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01684 773883

Peter Lawson
SONG OF THE BEE ORCHID for piano and orchestra
Goodmusic GM165

Catalogue Number: GM165

ISMN: 9790222294387

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Song of the Bee Orchid - Piano Part image
Orchestration: 2 Flutes (2nd db.Piccolo & Alto Flute), 2 Oboes, 2 Clarinets in Bb, 2 Bassoons, 4 Horns in F, 2 Trumpets in Bb, 3 Trombones, Tuba,
Timpani, Percussion (3 players: Snare Drum, Triangle, Maracas, Wood Block, Cymbals, Football Rattle (or Guiro), Tambourine, Tam-tam, Bass Drum, Guiro, Glockenspiel, Tubular Bells, Xylophone, Marimba, Vibraphone)
Harp, Celesta, Solo Piano
Strings (Violin 1, Violin 2, Viola, Cello, Bass)

The Song of the Bee Orchid is the twentieth to be completed in a cycle of musical portraits of the 48 wild orchids of Britain and Ireland, originally written in 1991-5 and substantially revised in 2014-5. It is a Piano Concerto in three movements, written for James Kirby.
Bee Orchids are a part of the Ophrys group of orchids, which imitate insects. In Britain there are also Fly and Spider orchids which look equally convincing.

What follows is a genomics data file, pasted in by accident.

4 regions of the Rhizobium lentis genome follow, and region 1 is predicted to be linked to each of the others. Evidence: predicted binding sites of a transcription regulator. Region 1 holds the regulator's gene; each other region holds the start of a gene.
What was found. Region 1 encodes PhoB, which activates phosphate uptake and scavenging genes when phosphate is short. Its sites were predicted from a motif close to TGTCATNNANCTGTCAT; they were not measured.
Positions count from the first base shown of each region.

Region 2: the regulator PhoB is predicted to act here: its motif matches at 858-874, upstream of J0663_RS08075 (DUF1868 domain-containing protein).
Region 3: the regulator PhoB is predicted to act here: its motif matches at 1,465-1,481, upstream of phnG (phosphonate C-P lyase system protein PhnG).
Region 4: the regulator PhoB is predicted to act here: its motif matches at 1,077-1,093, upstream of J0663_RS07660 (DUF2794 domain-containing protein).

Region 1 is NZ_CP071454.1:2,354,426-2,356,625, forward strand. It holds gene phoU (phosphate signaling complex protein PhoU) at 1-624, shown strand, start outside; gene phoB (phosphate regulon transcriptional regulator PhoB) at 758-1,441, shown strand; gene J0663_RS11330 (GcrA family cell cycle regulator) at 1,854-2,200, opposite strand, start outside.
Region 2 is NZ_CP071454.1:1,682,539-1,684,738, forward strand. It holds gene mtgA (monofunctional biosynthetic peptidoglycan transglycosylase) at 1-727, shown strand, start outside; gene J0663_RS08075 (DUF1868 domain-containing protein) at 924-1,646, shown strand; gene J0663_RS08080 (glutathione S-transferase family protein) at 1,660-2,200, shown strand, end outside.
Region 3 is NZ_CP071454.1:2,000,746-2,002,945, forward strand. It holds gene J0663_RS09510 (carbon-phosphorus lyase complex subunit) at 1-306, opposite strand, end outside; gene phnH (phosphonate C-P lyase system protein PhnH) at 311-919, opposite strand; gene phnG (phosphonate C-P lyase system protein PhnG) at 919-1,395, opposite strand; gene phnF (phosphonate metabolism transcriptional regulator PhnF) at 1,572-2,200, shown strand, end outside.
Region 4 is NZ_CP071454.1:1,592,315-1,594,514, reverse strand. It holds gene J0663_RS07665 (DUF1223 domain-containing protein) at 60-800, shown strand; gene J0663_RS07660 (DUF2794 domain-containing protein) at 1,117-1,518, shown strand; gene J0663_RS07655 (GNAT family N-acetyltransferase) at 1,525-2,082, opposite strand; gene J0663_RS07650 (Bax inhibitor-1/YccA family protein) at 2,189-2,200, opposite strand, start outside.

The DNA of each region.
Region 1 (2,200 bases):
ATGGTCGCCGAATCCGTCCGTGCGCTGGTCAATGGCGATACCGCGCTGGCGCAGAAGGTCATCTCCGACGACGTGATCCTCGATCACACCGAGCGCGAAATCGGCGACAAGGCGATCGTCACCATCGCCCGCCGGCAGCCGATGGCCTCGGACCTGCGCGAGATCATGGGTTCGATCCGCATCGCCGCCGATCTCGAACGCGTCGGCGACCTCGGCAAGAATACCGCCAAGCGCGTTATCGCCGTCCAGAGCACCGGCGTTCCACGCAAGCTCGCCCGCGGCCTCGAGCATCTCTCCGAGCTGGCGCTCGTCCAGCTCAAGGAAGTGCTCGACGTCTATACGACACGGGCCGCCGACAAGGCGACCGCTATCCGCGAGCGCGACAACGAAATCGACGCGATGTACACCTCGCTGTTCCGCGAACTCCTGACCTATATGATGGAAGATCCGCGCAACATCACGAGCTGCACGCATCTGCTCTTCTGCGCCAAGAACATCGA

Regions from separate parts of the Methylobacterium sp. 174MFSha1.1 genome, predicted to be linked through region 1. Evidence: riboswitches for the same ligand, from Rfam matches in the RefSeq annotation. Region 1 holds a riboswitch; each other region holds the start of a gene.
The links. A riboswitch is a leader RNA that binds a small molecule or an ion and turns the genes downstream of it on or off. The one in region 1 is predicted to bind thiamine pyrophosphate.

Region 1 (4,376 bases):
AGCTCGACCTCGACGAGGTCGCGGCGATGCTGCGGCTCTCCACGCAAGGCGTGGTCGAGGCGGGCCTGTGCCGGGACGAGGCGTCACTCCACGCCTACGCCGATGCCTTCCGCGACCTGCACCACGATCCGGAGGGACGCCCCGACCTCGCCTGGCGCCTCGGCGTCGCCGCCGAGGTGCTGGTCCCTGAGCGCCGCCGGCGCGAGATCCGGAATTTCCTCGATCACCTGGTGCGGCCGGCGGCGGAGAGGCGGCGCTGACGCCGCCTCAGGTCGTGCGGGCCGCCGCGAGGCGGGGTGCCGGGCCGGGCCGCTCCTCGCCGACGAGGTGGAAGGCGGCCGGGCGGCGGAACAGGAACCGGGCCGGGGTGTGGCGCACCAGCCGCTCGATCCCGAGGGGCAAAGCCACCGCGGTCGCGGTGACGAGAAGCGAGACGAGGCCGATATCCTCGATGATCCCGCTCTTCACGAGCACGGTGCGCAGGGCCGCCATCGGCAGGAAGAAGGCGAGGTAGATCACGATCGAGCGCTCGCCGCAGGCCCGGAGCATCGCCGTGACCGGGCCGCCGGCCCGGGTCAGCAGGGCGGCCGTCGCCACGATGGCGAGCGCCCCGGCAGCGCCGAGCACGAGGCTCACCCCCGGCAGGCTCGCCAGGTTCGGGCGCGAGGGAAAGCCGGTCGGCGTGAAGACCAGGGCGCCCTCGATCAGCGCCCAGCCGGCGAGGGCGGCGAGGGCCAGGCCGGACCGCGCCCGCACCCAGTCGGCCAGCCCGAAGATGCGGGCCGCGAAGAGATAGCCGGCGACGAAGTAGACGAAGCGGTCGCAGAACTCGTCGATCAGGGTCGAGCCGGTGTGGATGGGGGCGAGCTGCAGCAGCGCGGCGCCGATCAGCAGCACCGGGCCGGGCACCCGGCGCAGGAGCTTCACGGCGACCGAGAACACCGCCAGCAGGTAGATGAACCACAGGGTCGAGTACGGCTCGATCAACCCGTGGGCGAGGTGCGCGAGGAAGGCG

The first movement of the concerto is somewhat pastoral in mood and deals with the standard Bee Orchid, Ophrys apifera, with a reverie-like middle section depicting the beautiful but rare variation chlorantha,. The movement begins and ends with a pre-echo of the 'nobilmente' theme from the second movement.
The second movement is one of colourful and violent contrasts, depicting two of the genetic mutations of the standard Bee Orchid, including the variation trollii, known as the 'Wasp Orchid'. The outer sections are themselves in three distinct sections. The first, reflecting the shock of seeing a Bee Orchid without the bee, is discordant, violent and rather weird. The second section, by contrast, is an appreciation of the beauty of the orchid mutation and is much sweeter and concordant. The third section is military and marching in style, leading to a nobilmente climax reflecting the onward march of genetic mutations.
The final movement starts with a portrait of the subspecies jurana,. This leads to a depiction of the rare subspecies bicolor. The music starts exuberantly, becoming more astringent. Finally we return to the normal bee orchid, reviewing previous material and adding new motifs as the orchid begins to self-pollinate. The mood darkens as the flowers wither as winter approaches, before a coda depicts the orchid's thousands of dust-like seeds dispersing.
The A4 score and the Piano Solo (two piano copy) part are on sale. Orchestral material is available on hire from Goodmusic.
Duration 30 minutes

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